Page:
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Darth Vader 23rd October 2009 03:54 AM

Driving ESL with valves/tubes
Hi all,

I am new to this forum and I have been doing some research on building DIY electrostatic speakers. I have a questions that may be a stupid one but please enlighten me.

Electrostatic panels work by having the normal amp output of a few tens of volts stepped up to a few kV at the stator. My question is, if I'm driving them with my tube amps, which already put out ~400V from the output tubes, can I just step that up with a 10X transformer directly driving th stators?

It just seems a little "silly" for the voltage to be steped down through the amp OPT and then back up again through the ESL transformer.



SY 23rd October 2009 08:53 AM

Certainly possible and ultimately better than the conventional step-down-then-step-up. But as a practical matter, it will require a custom transformer wound by an expert and may not be trivial to stabilize. For all that effort, intrepid experimenters will go all the way to direct drive, but that's no slam-dunk, either.

If you decide that this would be a fun project to keep you occupied all winter, one thing I might suggest is a tertiary winding that you can use in conjunction with an impedance network (perhaps just a resistor) to add a bit of damping.

Darth Vader 23rd October 2009 09:18 AM

Thanks for the clarification, SY.

Are there any articles or existing projects of this sort that you know of?

I am concerned about the frequency response of using a single transformer for the full freq range as well as the impedance on the input and output end of the tranny.

I'm not good at calculations so any help on this area will be much appreciated.


SY 23rd October 2009 09:24 AM

I don't know if someone has documented an actual project. It's certainly worth doing some searching in a library (it would probably be from the pre-'Net days).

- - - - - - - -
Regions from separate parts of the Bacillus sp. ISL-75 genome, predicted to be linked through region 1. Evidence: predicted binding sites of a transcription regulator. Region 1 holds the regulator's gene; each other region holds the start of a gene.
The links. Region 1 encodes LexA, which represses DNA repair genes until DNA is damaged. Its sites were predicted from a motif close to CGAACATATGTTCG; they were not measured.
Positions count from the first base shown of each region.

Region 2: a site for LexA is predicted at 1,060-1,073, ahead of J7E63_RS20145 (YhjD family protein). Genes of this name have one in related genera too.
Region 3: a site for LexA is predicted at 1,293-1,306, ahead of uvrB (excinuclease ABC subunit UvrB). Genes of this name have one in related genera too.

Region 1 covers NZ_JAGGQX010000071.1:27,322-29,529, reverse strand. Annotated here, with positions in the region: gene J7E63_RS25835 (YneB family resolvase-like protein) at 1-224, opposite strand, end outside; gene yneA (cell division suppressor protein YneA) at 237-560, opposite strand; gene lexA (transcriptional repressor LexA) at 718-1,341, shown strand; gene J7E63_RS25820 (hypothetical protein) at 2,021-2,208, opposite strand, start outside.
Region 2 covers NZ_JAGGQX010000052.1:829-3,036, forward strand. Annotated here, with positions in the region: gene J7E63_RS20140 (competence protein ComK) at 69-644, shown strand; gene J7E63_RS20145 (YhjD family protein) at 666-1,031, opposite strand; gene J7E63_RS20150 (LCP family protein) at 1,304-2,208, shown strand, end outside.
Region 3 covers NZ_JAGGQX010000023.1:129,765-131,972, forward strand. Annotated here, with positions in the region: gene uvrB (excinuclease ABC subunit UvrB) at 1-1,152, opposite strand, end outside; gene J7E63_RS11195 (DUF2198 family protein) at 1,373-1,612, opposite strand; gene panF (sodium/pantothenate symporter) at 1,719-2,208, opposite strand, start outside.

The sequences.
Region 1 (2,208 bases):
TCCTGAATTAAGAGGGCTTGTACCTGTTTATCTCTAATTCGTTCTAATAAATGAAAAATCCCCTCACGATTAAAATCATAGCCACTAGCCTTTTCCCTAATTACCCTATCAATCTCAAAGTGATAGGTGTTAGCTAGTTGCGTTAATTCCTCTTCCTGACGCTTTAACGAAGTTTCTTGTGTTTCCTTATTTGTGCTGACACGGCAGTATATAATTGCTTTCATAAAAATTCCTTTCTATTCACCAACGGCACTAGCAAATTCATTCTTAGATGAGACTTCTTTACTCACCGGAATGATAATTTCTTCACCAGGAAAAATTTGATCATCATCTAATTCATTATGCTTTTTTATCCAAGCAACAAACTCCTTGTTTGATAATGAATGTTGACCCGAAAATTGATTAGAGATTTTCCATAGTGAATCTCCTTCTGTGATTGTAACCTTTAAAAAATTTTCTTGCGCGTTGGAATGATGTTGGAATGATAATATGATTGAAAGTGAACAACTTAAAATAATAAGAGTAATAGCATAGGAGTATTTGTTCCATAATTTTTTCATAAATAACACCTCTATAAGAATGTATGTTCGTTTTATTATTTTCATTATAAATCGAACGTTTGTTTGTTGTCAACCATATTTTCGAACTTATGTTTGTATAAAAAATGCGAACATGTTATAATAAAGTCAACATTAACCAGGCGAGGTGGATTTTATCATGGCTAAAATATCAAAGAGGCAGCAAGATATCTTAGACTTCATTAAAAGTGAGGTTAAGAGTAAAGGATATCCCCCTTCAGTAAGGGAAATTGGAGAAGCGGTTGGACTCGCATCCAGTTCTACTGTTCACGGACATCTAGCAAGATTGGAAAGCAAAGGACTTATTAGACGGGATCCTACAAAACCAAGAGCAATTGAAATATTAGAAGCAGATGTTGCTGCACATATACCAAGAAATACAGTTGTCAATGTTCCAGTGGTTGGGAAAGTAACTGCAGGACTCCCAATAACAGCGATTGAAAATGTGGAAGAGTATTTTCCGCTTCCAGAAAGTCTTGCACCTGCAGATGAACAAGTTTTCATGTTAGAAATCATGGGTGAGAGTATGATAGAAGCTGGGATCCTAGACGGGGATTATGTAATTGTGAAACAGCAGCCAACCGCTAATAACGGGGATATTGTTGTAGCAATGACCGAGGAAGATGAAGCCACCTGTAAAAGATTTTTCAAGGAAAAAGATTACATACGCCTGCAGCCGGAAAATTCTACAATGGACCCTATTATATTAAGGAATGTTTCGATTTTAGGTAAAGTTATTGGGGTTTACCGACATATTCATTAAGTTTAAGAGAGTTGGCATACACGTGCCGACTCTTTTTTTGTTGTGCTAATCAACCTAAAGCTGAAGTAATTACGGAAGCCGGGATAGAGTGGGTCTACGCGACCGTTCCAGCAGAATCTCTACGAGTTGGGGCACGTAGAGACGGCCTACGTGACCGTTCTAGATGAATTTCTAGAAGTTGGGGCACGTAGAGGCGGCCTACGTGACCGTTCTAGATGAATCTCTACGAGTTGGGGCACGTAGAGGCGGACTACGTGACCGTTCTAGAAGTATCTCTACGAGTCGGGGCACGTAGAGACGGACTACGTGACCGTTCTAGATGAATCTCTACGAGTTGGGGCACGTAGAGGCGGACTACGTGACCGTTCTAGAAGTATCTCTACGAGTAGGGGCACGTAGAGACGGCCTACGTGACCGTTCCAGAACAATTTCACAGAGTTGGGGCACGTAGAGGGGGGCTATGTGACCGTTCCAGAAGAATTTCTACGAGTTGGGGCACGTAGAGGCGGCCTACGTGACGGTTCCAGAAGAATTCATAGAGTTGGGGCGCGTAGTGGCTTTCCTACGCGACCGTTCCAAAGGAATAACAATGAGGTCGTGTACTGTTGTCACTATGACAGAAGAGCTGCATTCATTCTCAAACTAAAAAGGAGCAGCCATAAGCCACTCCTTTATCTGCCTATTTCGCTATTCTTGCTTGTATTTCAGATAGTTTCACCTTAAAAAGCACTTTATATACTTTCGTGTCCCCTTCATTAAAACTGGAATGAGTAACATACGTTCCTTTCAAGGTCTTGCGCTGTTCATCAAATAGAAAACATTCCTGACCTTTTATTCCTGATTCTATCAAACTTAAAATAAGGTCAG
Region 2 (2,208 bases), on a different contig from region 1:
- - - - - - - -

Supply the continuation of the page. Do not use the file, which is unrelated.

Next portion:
I think there's a few papers floating around from the old Acoustat company on transformers and bandwidth- they ended up using two different step-ups for bass and treble to drive the same panel. There's probably a few tricks in there that you could use.

Good luck and if you try this, please post about it!

Darth Vader 23rd October 2009 10:07 AM


A lot of reading up to do before I get around to building. Besides, getting materials in my country is both difficult and costly.

I would definitely post once I start on something.

david yost 23rd October 2009 12:20 PM

You should also research the Beveridge OTL. If memory serves, the Beveridge amp not only drove the stators with the audio signal, but the diaphragm as well.

chinsettawong 23rd October 2009 02:05 PM

Hi Darth Vader,

This looks to be a very challenging and fun project. Looking forward to seeing your progress.

Wachara C.

arend-jan 23rd October 2009 02:18 PM


Originally Posted by SY (
If you decide that this would be a fun project to keep you occupied all winter, one thing I might suggest is a tertiary winding that you can use in conjunction with an impedance network (perhaps just a resistor) to add a bit of damping.

This is good advice. The Quad ESL step-up transformer has a few shorted turns on the core to serve as a 'loading choke' to reduce the input impedance peak.

I'm starting to develop an interest in OTL drive myself, this could be a nice winter project indeed!

Capaciti 23rd October 2009 02:35 PM

Hi Folks,

the direct coupled OTL tube amplifier is best matching to the high impedance of an ESL.

There were some systems avaiable in the past (Beveridge, acoustat, Pütz..), the sound has been amazing, but those systems had been not very relaiable.

In our days there is one interesting concept of an OTL-ESL-tube-amp. Currentyl i have two amps for testing. These amps are capable to deliver 4000 Vpp, which enables quite satisfying sound pressures. Former concepts were limited to room lisening levels.

Take a look: -innoxx audio- High voltage tube amplifier for esl (electrostatic loudspeakers)

I will present my reference ESL E2.5 on a show, driven by these amps. I intend to make a video presentation at the show. If this comes true you will be able to watch the amps "in action" at youtube.


ErikdeBest 23rd October 2009 02:45 PM

1 Attachment(s) built an amplifier employing 845's and a centertapped choke to drive Martin Logans. The site is down, but luckily we have Look here

Go to schematics (bottom of the page). Look at power amplifiers: 845 OTL

An interesting variation I saw once consisted of operating the whole output stage between 'ground' and a negative supply. Using a CT choke the plates are at about ground potential, and one doesn't need capacitors at the output. On the other hand, one still needs them at the input, or a transformer... See the attached schematic (I can't remember the author, maybe member forum revintage)

Still, I have no practical experience at all with these amplifiers.

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